Tax Exemption for Olympians? Phooey!
August 7, 2012
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So President Obama has again sided with the Republicans; this time on Marco Rubio’s proposed Olympic Tax Elimination Act. No need to “punish success,” Senator Rubio says. Give me a break! What about policemen, doctors, teachers…? They contribute mightily to America and get no special tax treatment. Never mind the fact that Olympians already get to deduct their expenses for training, equipment and travel. Singling out a few hundred elite athletes just makes no sense… and it’s eminently unfair to the rest of us. But, then again, tax fairness in the Republican mind means only that those with the least money should pay the most.
August 8 addendum, Matthew Yglesias gets it right: Tax the Olympians: Sen. Marco Rubio and President Obama team up for a ridiculous new tax break for Olympic medal winners. He writes…
|If they gave out awards for dumb new policy ideas, President Obama and Republican rising star Sen. Marco Rubio would both be medaling this week. Their achievements? Rubio’s completely pointless bill offering a tax break to recipients of Olympic medals and—even worse—the president’s decision to hop on the bandwagon rather than show the country he has a firmer grasp on the issues than his adversaries do. In the scheme of things, of course, winning Olympic prizes is not an important sector of economic activity, and the medals’ tax status doesn’t really matter. But the overall shape of the tax code does matter a great deal, and the speed with which a bipartisan consensus emerged around making it worse bodes quite poorly for efforts to make it better.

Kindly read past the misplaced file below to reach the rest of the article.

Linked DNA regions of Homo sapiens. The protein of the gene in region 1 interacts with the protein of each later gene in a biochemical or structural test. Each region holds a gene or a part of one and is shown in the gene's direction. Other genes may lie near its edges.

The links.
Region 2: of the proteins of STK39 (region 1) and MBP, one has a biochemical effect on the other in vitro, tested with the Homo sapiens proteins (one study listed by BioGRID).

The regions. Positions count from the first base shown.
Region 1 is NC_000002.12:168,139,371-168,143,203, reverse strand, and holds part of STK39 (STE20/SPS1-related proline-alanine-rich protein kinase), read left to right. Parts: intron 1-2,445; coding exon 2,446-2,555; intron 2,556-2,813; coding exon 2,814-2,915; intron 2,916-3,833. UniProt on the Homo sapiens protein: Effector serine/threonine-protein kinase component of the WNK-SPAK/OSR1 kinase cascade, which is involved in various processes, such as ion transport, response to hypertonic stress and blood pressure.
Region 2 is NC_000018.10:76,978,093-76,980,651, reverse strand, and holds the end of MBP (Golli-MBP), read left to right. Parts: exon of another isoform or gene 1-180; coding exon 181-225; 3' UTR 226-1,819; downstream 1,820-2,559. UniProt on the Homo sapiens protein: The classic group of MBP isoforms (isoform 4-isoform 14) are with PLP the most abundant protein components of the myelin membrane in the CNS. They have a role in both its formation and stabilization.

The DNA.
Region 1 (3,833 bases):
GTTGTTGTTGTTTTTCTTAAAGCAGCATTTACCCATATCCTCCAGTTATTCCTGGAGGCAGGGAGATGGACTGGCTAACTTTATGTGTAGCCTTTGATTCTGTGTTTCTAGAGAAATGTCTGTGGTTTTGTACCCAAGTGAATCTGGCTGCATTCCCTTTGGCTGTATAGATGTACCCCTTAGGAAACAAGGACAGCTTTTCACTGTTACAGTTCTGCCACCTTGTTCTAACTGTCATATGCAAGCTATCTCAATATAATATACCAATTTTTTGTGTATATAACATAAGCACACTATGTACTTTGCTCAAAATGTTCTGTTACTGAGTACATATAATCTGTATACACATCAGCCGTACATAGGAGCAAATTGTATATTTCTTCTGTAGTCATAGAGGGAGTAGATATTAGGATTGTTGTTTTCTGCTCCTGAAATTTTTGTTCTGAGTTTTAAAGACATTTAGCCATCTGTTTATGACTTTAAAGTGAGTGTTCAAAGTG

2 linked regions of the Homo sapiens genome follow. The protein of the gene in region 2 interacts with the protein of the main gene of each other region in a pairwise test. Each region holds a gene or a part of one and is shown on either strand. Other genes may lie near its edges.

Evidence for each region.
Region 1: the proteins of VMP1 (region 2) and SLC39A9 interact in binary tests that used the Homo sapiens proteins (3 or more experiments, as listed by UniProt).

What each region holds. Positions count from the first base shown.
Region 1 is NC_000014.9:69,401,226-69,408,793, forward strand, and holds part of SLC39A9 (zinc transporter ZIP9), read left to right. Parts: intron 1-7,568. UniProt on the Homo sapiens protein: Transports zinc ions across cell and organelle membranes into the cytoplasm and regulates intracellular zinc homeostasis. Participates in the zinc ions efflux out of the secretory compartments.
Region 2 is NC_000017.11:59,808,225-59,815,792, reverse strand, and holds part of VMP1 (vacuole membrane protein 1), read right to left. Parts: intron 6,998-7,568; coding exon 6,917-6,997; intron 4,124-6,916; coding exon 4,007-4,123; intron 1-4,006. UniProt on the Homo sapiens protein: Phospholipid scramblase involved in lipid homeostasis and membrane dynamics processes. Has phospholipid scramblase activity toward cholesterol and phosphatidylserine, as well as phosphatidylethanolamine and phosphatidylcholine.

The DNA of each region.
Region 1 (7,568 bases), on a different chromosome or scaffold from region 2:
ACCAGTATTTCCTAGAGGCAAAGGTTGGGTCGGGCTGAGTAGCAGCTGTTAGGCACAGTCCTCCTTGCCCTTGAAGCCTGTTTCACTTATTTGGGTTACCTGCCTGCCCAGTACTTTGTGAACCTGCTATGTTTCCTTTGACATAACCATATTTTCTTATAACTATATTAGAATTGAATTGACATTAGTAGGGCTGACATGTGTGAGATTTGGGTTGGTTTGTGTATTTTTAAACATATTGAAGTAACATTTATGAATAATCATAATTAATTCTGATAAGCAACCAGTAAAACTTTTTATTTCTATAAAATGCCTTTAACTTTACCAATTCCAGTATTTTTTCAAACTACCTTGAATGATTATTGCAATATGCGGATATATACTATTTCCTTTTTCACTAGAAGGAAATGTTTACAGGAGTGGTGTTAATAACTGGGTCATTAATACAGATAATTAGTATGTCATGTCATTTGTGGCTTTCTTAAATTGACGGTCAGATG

In a bit of counter argument, Smart Money notes that Olympic stars and wannabes can confront expenses as high as $250,000 with little chance of any financial return on investment. Well, it’s their choice and their dream. Go for it but don’t expect me to foot part of the bill. What about the graduate or medical student taking on tens of thousands of dollars of loans each year to prepare to contribute in a meaningful way to society? Or artists or musicians who follow their muse with no help from the taxpayers?
I cheer for U.S. athletes and hope those who are able contribute to the U.S. Olympic Committee. But let’s not muddle the tax code to give a few hundred kids a tiny, specialized tax break.